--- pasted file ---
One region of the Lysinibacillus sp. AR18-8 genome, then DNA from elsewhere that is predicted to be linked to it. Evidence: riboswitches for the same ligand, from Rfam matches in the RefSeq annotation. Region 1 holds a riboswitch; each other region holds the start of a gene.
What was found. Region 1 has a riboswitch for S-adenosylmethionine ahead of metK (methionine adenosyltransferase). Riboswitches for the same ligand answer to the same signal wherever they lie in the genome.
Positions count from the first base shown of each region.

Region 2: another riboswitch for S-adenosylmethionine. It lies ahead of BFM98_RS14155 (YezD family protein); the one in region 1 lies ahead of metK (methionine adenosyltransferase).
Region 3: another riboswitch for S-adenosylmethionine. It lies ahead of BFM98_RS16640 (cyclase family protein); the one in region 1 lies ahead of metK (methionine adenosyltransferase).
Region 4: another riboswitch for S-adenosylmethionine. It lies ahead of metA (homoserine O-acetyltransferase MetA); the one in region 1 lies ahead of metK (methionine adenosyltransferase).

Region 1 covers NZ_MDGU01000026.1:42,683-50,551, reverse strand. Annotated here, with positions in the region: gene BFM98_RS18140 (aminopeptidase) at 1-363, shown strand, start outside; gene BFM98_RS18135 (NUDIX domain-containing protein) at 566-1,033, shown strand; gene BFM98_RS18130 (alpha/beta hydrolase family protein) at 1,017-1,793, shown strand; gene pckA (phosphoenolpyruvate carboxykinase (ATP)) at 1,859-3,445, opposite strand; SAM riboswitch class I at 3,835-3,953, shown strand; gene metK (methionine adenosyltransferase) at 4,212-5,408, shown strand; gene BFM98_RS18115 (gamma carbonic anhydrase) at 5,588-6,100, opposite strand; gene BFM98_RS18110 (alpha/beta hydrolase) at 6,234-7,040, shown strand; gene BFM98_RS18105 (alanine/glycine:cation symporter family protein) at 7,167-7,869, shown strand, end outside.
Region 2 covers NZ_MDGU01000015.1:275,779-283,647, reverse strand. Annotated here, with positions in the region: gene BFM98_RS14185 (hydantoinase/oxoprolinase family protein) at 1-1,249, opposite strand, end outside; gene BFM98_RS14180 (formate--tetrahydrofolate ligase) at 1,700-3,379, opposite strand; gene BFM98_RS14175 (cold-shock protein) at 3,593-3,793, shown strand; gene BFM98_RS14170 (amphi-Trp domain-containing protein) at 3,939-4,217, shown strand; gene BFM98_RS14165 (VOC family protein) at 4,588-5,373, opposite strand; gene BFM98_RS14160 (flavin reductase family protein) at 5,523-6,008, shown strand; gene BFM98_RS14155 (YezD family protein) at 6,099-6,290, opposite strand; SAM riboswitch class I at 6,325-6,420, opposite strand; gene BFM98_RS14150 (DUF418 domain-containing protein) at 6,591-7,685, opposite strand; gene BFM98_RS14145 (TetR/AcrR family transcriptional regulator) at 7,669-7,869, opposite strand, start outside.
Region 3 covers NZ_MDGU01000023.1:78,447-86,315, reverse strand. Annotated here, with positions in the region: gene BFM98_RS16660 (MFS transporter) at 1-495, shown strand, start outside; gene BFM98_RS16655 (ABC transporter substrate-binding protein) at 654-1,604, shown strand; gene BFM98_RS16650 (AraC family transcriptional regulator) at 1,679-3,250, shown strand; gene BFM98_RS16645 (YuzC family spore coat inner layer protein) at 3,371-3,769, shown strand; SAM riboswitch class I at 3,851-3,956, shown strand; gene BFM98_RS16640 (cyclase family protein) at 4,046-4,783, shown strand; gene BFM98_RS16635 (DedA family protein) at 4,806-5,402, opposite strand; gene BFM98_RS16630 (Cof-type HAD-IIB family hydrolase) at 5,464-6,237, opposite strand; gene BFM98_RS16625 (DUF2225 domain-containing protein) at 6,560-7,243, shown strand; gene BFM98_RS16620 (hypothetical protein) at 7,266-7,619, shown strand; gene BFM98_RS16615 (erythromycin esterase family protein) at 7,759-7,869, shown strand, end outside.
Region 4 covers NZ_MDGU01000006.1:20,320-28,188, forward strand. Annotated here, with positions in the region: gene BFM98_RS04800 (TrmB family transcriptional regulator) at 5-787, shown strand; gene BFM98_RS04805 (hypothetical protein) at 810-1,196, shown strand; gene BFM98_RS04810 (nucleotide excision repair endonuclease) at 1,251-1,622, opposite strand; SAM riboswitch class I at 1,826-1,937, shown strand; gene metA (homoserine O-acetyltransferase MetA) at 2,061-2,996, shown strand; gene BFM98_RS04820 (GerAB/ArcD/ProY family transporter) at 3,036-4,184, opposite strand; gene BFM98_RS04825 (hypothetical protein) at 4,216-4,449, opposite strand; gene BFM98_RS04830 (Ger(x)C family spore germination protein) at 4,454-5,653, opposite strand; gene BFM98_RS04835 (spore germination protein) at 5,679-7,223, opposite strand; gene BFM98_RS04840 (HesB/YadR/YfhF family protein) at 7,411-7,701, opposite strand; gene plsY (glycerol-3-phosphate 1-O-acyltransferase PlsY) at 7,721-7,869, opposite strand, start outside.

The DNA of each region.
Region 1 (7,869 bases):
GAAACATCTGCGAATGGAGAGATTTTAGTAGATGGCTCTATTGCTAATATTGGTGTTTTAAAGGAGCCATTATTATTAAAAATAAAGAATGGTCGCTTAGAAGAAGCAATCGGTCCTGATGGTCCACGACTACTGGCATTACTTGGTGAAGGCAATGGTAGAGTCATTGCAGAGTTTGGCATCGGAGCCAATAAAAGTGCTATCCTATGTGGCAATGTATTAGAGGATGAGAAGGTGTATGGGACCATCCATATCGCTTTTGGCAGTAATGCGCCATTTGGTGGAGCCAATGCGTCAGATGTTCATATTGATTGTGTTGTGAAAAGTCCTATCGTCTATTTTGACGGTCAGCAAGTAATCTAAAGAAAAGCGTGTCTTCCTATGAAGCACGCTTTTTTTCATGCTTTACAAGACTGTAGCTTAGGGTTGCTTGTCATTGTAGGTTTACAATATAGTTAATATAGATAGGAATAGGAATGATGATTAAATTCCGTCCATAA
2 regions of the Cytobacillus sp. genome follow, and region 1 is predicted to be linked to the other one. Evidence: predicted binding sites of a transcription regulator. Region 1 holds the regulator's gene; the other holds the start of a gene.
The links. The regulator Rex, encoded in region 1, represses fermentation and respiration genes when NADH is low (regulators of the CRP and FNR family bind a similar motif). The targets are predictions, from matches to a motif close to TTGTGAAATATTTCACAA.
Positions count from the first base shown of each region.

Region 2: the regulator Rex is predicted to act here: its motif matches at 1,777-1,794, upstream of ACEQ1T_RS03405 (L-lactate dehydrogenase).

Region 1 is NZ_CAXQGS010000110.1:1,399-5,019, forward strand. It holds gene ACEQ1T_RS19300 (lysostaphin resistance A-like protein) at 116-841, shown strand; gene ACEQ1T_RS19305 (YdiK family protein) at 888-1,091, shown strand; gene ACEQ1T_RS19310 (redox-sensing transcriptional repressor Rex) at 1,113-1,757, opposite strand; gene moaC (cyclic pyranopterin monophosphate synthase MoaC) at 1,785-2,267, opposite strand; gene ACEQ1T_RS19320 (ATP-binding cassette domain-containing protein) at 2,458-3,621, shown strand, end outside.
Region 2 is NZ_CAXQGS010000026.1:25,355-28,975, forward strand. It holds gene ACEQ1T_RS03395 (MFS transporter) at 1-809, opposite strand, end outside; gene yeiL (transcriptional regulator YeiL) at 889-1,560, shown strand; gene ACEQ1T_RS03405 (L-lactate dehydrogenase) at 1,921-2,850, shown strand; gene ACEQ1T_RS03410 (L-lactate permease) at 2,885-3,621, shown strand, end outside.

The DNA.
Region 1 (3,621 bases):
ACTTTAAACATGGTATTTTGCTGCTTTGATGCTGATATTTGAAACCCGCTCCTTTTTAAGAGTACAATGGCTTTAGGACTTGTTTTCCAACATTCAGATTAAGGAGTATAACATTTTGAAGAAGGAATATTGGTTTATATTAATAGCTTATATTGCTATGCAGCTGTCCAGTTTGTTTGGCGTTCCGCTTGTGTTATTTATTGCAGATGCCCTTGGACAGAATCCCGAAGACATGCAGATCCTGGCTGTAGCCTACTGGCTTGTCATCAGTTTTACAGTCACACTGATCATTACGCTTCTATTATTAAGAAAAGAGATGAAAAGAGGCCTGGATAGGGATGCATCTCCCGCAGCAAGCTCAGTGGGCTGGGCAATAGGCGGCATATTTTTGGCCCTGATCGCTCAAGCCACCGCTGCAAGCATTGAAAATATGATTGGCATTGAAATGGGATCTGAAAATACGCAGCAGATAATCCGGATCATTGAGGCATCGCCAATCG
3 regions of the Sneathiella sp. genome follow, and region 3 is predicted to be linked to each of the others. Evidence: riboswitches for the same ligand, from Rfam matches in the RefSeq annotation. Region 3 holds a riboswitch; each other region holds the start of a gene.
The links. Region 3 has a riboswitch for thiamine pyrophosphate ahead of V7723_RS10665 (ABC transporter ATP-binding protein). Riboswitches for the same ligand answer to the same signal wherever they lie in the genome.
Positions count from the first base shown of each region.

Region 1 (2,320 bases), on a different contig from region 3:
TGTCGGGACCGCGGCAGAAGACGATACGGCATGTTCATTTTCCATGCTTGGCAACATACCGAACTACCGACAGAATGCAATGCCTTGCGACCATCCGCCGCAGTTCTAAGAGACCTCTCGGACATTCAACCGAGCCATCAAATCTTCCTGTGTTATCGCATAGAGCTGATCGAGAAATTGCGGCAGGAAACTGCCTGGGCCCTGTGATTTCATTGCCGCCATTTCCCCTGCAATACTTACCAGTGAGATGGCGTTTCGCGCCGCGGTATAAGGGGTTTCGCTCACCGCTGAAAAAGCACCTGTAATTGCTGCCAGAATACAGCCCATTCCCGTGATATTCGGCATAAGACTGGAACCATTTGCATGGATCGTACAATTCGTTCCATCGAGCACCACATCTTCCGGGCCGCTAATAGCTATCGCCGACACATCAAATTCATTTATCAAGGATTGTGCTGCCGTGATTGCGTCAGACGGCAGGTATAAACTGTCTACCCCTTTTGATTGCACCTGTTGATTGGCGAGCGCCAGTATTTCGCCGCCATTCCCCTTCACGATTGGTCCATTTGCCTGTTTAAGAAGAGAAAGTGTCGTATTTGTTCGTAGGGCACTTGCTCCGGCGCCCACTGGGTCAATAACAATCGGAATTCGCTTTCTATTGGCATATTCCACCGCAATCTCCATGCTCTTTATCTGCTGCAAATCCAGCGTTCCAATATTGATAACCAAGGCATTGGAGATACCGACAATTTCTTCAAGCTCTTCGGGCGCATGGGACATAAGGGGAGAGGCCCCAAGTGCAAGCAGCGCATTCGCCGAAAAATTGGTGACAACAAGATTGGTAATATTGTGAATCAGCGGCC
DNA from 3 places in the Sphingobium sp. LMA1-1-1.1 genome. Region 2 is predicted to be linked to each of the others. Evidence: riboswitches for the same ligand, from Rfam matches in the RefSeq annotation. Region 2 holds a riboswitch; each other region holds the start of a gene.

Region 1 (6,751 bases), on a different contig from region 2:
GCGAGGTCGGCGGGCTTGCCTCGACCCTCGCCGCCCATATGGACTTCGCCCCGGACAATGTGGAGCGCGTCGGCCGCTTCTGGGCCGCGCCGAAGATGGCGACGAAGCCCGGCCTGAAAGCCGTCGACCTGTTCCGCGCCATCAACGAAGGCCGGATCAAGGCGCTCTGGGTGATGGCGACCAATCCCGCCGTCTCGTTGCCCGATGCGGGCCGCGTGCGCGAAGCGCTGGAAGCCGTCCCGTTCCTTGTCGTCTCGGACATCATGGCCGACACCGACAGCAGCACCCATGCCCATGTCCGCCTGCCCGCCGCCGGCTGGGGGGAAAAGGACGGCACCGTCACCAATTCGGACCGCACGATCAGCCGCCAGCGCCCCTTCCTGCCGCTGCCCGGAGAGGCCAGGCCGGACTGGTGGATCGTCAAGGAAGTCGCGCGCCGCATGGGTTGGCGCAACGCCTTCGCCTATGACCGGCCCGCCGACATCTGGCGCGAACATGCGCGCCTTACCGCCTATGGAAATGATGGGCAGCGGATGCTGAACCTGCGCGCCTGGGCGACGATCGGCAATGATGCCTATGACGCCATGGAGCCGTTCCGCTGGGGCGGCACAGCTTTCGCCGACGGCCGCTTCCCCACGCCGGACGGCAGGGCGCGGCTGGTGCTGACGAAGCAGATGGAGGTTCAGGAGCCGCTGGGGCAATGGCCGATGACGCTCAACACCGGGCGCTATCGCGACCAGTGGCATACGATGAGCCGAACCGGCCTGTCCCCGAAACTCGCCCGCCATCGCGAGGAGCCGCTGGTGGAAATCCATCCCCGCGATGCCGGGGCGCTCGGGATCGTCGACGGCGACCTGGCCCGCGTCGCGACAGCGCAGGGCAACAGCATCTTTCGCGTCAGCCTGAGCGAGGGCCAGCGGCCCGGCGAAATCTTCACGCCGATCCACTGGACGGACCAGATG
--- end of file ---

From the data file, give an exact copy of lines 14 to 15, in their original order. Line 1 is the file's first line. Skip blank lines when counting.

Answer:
2 regions of the Cytobacillus sp. genome follow, and region 1 is predicted to be linked to the other one. Evidence: predicted binding sites of a transcription regulator. Region 1 holds the regulator's gene; the other holds the start of a gene.
The links. The regulator Rex, encoded in region 1, represses fermentation and respiration genes when NADH is low (regulators of the CRP and FNR family bind a similar motif). The targets are predictions, from matches to a motif close to TTGTGAAATATTTCACAA.